WASHINGTON. On Thursday, President Biden made a compelling case for global alliances, telling Air Force Academy graduates that rebuilding partnerships with like-minded nations was key to asserting American power abroad against adversaries such as Russia and China.
“Our partnerships enhance our strength and make us more effective,” Mr. Biden told the academy class of 2023 during a sunny morning ceremony at the University of Colorado Springs. “And do not think that our opponents do not understand this. They work damn hard to try and divide us.”
Mister. Biden’s graduation speech marked the third military academy graduation he had spoken at since becoming president; he performed before the Coast Guard in 2021 and at the Naval Academy in 2022. He twice addressed West Point alumni as vice president.
During his speech, Mr. Biden told the graduates, who will now become second lieutenants in either the US Air Force or the US Space Force, that they bear the burden of helping to preserve the nation’s way of life.
He said the mission they serve is “above any person or president” and is one of the reasons people around the world respect and admire America.
“This is our Constitution,” he said. “This is our country. And these are our enduring American values.”
He praised the alumni for persevering through four difficult years, including due to the pandemic, which forced them to stay at home for part of their first days at the academy. Despite this obstacle, he declared them ready to lead the armed forces of the United States.
“You are the epitome of American military prowess,” he said. “You are ready for anything, for anything. And as I look today, I give you Biden’s word, I’ve never been more optimistic, never been so optimistic about the future of this country, in no small part because of you.”
But most of all, the president was inspired when he spoke about what he called “one of the greatest assets that you will use throughout your career.” This is our unrivaled network of alliances and partners.”
Mister. Biden did not mention former President Donald Trump. But he appeared to be referring to his predecessor, reiterating his assertion that relations with foreign capitals around the world needed to be repaired when he took office in 2021.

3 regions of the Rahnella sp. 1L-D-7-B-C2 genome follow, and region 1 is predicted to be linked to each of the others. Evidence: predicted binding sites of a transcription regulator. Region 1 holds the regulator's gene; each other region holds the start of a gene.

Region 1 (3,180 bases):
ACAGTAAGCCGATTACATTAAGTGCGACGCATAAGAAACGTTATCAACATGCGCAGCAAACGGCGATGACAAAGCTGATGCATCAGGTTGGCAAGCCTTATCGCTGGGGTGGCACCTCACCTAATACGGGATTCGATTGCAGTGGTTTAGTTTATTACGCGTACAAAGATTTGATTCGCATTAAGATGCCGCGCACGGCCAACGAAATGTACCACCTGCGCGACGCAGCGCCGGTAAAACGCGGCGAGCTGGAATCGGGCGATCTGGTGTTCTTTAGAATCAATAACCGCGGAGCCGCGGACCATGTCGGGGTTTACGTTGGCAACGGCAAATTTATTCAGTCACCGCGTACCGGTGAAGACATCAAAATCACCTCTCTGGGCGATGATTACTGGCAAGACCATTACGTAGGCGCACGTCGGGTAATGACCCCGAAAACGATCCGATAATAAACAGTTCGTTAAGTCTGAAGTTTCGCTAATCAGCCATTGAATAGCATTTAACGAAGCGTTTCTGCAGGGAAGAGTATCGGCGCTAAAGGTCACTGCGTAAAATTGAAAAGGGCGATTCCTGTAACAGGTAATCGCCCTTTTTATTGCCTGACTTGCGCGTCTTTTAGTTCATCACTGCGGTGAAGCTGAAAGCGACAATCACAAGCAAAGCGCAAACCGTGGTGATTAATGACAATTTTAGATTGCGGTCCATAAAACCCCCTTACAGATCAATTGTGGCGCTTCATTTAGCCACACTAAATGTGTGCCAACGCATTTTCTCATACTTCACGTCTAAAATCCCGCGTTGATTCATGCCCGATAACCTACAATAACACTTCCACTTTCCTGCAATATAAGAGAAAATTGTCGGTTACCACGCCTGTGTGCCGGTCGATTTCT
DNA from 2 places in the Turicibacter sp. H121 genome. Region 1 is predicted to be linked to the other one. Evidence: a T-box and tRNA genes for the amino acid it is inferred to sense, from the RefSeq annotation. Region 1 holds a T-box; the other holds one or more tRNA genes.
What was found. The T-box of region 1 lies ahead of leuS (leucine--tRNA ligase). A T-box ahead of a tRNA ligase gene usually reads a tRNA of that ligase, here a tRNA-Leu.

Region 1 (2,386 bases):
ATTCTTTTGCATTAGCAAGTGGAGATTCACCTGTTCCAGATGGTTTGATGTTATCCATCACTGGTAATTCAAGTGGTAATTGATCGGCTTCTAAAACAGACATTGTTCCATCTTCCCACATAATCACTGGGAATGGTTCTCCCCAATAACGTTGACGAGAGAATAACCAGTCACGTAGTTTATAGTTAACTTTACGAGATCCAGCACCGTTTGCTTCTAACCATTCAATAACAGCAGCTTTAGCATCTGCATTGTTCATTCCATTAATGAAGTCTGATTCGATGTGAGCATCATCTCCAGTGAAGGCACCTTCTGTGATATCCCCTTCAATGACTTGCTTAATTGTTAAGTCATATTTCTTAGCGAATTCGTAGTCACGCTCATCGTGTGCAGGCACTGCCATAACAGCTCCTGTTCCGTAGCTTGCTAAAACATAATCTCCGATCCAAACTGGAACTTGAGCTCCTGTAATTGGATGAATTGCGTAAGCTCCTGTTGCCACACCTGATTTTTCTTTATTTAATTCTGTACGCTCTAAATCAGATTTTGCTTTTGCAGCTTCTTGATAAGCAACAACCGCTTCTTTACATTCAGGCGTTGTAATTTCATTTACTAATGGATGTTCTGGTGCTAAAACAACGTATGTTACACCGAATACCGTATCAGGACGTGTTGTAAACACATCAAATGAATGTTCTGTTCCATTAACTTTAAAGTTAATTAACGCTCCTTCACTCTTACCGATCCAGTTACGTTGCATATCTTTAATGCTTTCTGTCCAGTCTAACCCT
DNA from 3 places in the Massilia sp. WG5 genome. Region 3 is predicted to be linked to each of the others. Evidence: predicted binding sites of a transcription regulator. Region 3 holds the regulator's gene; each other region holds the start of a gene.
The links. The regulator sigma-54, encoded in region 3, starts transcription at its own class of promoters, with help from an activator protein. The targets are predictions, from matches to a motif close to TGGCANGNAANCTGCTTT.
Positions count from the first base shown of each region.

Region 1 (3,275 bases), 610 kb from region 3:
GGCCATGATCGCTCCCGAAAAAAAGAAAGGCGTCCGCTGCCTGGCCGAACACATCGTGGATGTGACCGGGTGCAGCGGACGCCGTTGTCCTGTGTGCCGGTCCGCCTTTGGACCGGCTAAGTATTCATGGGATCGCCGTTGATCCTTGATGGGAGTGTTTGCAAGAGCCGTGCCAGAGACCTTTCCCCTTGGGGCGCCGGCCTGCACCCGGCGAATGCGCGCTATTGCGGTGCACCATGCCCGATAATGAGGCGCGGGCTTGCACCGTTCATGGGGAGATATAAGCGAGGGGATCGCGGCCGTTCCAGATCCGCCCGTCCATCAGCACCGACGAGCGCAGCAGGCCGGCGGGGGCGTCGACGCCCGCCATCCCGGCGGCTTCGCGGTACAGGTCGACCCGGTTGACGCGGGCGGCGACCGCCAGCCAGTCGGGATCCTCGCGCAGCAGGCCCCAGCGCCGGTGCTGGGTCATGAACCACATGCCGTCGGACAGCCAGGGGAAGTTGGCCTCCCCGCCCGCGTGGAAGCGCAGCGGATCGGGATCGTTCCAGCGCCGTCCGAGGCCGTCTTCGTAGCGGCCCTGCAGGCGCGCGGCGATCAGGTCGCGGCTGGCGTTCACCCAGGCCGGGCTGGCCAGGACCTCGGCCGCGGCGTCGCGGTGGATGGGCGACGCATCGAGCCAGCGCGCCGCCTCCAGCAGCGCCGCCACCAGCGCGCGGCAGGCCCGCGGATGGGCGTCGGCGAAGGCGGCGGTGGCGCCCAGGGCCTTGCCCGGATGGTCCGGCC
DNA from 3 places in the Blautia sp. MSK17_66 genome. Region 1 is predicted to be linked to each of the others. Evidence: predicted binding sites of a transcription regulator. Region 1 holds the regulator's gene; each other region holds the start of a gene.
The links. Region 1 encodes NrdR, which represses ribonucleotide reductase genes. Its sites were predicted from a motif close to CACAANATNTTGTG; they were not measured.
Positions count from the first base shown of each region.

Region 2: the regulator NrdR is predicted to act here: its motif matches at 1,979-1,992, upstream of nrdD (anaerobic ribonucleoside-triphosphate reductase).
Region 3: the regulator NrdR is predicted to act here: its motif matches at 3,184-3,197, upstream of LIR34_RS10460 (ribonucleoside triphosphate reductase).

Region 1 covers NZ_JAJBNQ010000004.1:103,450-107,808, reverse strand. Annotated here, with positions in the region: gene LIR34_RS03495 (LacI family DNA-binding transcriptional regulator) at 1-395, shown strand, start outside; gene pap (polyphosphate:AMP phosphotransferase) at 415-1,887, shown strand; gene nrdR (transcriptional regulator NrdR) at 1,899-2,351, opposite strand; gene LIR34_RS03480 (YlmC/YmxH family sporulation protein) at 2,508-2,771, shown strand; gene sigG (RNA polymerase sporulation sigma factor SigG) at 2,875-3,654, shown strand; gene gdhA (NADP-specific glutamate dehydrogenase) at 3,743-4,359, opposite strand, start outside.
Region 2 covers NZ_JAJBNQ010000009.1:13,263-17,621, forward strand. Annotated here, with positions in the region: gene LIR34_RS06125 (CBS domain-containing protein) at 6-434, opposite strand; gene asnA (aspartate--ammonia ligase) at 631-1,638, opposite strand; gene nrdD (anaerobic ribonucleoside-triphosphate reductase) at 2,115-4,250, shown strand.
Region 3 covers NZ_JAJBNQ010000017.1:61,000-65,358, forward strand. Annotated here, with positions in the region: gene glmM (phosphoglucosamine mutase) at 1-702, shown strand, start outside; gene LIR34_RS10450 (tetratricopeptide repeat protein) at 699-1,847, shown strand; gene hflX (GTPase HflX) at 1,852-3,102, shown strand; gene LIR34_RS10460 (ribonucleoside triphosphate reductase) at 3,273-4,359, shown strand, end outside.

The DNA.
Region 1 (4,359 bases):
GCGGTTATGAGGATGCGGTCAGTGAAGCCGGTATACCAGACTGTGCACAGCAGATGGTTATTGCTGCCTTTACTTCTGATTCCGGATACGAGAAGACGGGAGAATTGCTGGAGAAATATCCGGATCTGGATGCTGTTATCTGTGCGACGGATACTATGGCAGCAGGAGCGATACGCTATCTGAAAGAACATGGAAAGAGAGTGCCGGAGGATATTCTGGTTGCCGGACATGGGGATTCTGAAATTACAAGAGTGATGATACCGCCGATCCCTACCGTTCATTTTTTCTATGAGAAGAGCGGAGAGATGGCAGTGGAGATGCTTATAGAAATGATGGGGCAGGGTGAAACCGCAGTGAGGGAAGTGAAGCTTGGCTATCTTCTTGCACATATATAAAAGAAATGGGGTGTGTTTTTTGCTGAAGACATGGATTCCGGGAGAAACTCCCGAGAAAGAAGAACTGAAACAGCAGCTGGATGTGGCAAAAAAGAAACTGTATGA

The President said that this partnership has been critical in supporting Ukraine in its war with Russia, which has been going on for more than a year.
“Freedom, sovereignty, democracy, simple dignity,” Biden said. “Working with a coalition of over 50 countries, we have provided historic security assistance that has enabled Ukraine to defend itself.”
Mister. Biden entered office with years of foreign policy experience, having served for many years on the Senate Foreign Relations Committee and eight years as vice president. He has long stressed the need for effective alliances as a means of securing global peace and stability.
In his speech Thursday, he said the United States’ military strength has been strengthened by efforts to work together to meet challenges to freedom and democracy.
Specifically, he said that cooperation with allies helped the United States counter Chinese economic and military aggression; North Korea’s pursuit of nuclear weapons; and other challenges to stability around the world.
“The United States does not seek conflict or confrontation with China,” he said. “China and the United States should be able to work together to solve some of the global challenges like climate change, but we are ready for some tough competition. We will stand up – defend our interests, our friends, our values.”
Mister. Biden also had light-hearted moments.
He noted that the Air Force Academy is 7,258 feet above sea level and “much, much higher than West Point or Annapolis.” He then joked that he made the comments to make sure his Air Force One pilots (academy graduates) were “ready to take me back to Washington”.
He also followed the tradition of the former commanders-in-chief and renounced any minor infractions in the school’s alumni records, which is part of the academy’s graduation ceremony tradition.
Mister. Biden noted that he “got in a little bit of trouble a couple of times” during his time at the University of Delaware.
“I wish,” he said thoughtfully, “that my graduation speaker had that kind of power.”